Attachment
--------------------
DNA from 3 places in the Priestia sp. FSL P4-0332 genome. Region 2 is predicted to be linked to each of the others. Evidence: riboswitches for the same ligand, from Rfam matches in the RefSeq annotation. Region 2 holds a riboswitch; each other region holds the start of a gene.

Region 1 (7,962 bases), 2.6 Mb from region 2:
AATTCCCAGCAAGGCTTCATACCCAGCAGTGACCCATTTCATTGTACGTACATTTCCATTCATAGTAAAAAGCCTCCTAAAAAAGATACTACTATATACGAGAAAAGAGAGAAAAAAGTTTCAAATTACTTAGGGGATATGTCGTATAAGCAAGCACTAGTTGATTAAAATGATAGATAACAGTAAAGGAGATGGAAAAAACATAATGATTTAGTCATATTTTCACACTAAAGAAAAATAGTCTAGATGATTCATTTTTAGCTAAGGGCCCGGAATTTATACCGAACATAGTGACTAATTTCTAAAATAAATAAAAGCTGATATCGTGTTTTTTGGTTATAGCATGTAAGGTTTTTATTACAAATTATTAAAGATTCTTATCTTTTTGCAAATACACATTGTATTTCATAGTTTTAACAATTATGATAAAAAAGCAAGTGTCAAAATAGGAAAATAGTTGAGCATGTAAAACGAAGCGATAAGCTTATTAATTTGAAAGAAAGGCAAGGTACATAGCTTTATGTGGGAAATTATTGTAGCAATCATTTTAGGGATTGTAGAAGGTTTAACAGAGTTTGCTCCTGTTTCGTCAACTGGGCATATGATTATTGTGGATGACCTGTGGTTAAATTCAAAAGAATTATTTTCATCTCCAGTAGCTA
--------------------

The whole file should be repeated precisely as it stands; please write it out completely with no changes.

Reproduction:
DNA from 3 places in the Priestia sp. FSL P4-0332 genome. Region 2 is predicted to be linked to each of the others. Evidence: riboswitches for the same ligand, from Rfam matches in the RefSeq annotation. Region 2 holds a riboswitch; each other region holds the start of a gene.

Region 1 (7,962 bases), 2.6 Mb from region 2:
AATTCCCAGCAAGGCTTCATACCCAGCAGTGACCCATTTCATTGTACGTACATTTCCATTCATAGTAAAAAGCCTCCTAAAAAAGATACTACTATATACGAGAAAAGAGAGAAAAAAGTTTCAAATTACTTAGGGGATATGTCGTATAAGCAAGCACTAGTTGATTAAAATGATAGATAACAGTAAAGGAGATGGAAAAAACATAATGATTTAGTCATATTTTCACACTAAAGAAAAATAGTCTAGATGATTCATTTTTAGCTAAGGGCCCGGAATTTATACCGAACATAGTGACTAATTTCTAAAATAAATAAAAGCTGATATCGTGTTTTTTGGTTATAGCATGTAAGGTTTTTATTACAAATTATTAAAGATTCTTATCTTTTTGCAAATACACATTGTATTTCATAGTTTTAACAATTATGATAAAAAAGCAAGTGTCAAAATAGGAAAATAGTTGAGCATGTAAAACGAAGCGATAAGCTTATTAATTTGAAAGAAAGGCAAGGTACATAGCTTTATGTGGGAAATTATTGTAGCAATCATTTTAGGGATTGTAGAAGGTTTAACAGAGTTTGCTCCTGTTTCGTCAACTGGGCATATGATTATTGTGGATGACCTGTGGTTAAATTCAAAAGAATTATTTTCATCTCCAGTAGCTA